As always, the devil is in the detail
James Caan is nothing if not candid about his early mistakes as an angel investor. "My first investment was in a tech business, and I lost all my money," says the serial entrepreneur and former star of BBC's Dragons' Den.
The reason was simple. "What most people do is because they have built up a business, sold it and made money, they start to believe they can run any business," Mr Caan says. He lost money in the tech sector "because I knew nothing about the key drivers of the technology market".
The first lesson for anyone looking to become a business angel, therefore, is to invest in what you know. Hugo Greenhalgh looks at the art of angel investing.
Angel investing gained wide public exposure around a decade ago with the emergence of a more entrepreneurial culture and popular television programmes such as Dragons' Den and The Apprentice. Estimates vary as to its size, but in 2013-14, 2,600 companies received ￡1.4bn through Enterprise Investment Schemes, up from ￡80m a year.
Many well-known companies have benefited from angel investors, including Zoopla, the house-hunting website, and Lovefilm, a online DVD rental service bought by Amazon in 2011 for nearly ￡200m.
An angel investor is "very different from someone who might invest some money into a fund at arm's length", explains Jenny Tooth, chief executive of the UK Business Angels Association. They take their own decisions "about putting their own personal money into a small business, and may take an active role in helping that business to grow; giving their time and contacts as well as strategic advice".
James Badgett, managing director of the Angel Investment Network, divides investors into three main categories. First, there are the entrepreneurs:"Someone who has had an exit at the age of 35-40, for example. They've got spare money available and they have expertise in running their own company."
This section represents a large portion of business angels, Mr Badgett says. "They have an understanding of what they believe makes a successful entrepreneur, and will try and replicate that success in the business or marketplaces they know."
Second are members of the professional classes with spare money to invest. "That will be lawyers, accountants - some of them will be able to come in and offer expertise to the company."
Angel investing is not always just about making money. For some, it can represent the start of a second career while for others it can prove a welcome distraction during retirement. " Those people who have worked in advertising or marketing can add value as well as money," says Mr Badgett.
Next comes the City crowd:those with a background in private equity or perhaps run a family office. These are likely to be more experienced investors - including those with inherited wealth for whom this is not a hobby, but a career.
Technology has thrown up a fourth category, with the advent of crowdfunding, which has drawn in a new group of predominantly first-time investors.
The risks of angel investing mean the first thing you need to consider is just how much you can afford to lose. Once that is established, how do you want to invest - on your own or within a syndicate? The majority or angel investors belong to syndicates for a number of reasons. First, the ability to tap into greater expertise. Second, being able to access better opportunities at lower costs; and third, the more people you have behind an investment, the more widely the risk is spread.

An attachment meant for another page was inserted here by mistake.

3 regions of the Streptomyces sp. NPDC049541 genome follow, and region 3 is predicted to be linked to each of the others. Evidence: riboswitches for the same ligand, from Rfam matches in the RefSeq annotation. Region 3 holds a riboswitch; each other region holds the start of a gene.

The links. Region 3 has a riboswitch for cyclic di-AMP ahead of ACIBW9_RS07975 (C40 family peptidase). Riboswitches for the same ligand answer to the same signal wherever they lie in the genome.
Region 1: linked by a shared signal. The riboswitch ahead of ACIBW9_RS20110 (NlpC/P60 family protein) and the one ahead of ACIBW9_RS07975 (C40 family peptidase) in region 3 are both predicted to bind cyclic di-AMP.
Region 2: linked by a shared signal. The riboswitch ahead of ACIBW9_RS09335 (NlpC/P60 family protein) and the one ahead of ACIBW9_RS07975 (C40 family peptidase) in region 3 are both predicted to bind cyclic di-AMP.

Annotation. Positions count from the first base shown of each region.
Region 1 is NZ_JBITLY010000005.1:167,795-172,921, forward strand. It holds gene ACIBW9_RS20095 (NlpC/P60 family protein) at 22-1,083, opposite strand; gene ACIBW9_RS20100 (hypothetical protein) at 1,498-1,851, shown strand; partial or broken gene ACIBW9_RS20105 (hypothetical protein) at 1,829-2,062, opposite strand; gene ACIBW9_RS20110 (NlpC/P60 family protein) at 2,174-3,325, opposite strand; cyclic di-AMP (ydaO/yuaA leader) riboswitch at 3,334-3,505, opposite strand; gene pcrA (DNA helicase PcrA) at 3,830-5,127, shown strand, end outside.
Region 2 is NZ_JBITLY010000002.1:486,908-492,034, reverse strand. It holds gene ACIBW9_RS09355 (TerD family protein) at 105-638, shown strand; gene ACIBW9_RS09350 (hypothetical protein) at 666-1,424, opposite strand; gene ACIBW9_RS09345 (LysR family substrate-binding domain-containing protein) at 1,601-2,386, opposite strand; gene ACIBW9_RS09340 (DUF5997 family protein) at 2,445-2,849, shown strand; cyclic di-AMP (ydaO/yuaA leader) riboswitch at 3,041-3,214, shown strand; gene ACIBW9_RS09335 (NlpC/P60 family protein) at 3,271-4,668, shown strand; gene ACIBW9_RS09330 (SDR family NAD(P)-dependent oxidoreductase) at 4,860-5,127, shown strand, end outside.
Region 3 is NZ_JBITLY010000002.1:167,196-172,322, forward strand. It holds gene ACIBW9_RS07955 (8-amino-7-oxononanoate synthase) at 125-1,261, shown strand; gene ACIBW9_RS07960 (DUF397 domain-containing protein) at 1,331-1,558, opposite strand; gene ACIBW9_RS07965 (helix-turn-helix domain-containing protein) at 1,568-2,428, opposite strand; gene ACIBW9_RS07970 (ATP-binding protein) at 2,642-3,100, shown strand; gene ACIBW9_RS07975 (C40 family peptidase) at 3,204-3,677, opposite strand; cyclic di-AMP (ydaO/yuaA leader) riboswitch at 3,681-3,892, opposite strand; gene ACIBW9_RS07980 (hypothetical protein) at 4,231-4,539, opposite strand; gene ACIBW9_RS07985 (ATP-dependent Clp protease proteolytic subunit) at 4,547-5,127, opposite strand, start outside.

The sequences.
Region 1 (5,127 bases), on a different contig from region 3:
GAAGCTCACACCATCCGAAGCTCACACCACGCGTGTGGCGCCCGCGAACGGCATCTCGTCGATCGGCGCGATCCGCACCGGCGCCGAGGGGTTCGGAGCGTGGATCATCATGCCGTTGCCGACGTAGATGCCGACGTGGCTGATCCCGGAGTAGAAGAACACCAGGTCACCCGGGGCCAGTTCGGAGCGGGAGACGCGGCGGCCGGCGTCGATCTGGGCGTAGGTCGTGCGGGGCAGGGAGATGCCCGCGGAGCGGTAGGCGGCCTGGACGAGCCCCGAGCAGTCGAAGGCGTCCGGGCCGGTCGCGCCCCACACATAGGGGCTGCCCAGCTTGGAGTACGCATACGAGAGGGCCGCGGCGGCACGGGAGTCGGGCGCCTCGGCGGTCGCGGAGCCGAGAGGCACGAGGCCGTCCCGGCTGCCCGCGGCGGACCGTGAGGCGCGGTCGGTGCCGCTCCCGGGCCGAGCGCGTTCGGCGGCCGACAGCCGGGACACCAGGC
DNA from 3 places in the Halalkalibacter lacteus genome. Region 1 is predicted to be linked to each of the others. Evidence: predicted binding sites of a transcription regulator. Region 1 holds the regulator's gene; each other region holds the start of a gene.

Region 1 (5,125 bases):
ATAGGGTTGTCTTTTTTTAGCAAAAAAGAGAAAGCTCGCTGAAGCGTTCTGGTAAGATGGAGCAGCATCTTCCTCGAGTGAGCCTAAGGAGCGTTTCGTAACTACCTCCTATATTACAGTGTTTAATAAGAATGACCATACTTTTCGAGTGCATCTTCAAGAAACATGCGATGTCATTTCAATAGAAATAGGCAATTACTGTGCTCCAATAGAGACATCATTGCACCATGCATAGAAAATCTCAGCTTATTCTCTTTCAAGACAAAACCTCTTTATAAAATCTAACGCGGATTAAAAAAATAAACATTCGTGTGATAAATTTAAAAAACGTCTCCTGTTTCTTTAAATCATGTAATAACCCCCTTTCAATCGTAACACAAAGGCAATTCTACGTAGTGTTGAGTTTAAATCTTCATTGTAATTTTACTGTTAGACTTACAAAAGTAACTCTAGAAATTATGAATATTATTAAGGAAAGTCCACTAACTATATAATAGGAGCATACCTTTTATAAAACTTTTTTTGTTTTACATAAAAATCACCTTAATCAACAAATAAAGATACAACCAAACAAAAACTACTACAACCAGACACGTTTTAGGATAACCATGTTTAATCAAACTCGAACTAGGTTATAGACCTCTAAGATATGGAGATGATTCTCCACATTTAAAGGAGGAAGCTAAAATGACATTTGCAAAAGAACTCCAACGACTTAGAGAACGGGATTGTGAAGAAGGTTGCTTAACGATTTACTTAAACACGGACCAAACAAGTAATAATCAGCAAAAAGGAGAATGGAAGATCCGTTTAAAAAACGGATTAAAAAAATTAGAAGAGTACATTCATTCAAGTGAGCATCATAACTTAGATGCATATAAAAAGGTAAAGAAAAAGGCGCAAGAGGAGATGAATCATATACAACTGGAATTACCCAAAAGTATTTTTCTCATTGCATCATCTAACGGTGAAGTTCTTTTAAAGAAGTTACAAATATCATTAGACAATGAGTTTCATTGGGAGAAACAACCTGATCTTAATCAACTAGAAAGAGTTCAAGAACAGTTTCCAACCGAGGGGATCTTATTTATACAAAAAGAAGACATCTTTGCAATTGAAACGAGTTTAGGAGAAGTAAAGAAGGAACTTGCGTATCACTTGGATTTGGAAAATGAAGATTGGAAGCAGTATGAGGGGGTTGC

There are many networks available, each offering advice on how to get started. But be warned;" It is fairly easy to find places to invest your money," says Mr Caan, "but finding places where you can actually make money is more challenging."
Averages for first-time investments vary, but most individuals will have ￡30,000 - ￡40,000 either to invest in one stake or, more likely, divided into chunks of ￡10,000 broken down among different syndicates.
Aside from the potential returns, angel investing offer attractive tax breaks. The UK government runs two schemes through which investors can access certain smaller companies. The Enterprise Investment Scheme, which was launched two decades ago, offers 30 per cent income tax relief up to a maximum of ￡1m a year. Various rules apply to this, but key is that the shares must be held for at least three years - and once they have been, any profits from their sale are free from capital gains tax.
"It's an amazing scheme, but it should never lead your thinking," advises Ms Tooth. "Your attitude towards any investment should be that this is a great company, it ticks all the right boxes - and great, I can also get a tax relief on it."
The Seed Enterprise Investment Scheme is similar but, as the name suggests, is aimed at funding early-stage companies.
As a result, the income tax relief on offer is higher - at 50 per cent - but for an overall smaller amount capped at ￡100,000 a year. Again, the shares must be held for three years to qualify.
The rise and rise of crowdfunding
Why go to the trouble of being an angel investor when you can put your cash into any of the growing number of crowdfunded ventures? Angel networks are at pains to stress the different nature of the two processes. "[Crowdfunding is] more for high street investors," says Mr Badgett.
With both crowdfunding and angel investing, the onus is on the investor to conduct due diligence. But most angel networks offer help to ascertain the value of each individual company or deal.
Gauging value is one of the key aspects for anyone looking to become an angel investor, particularly if you do not have a financial background.
Twenty hours is the average time you should invest in looking through a company's financials."If you spend too long, then it means you're worried," says Ms Tooth.
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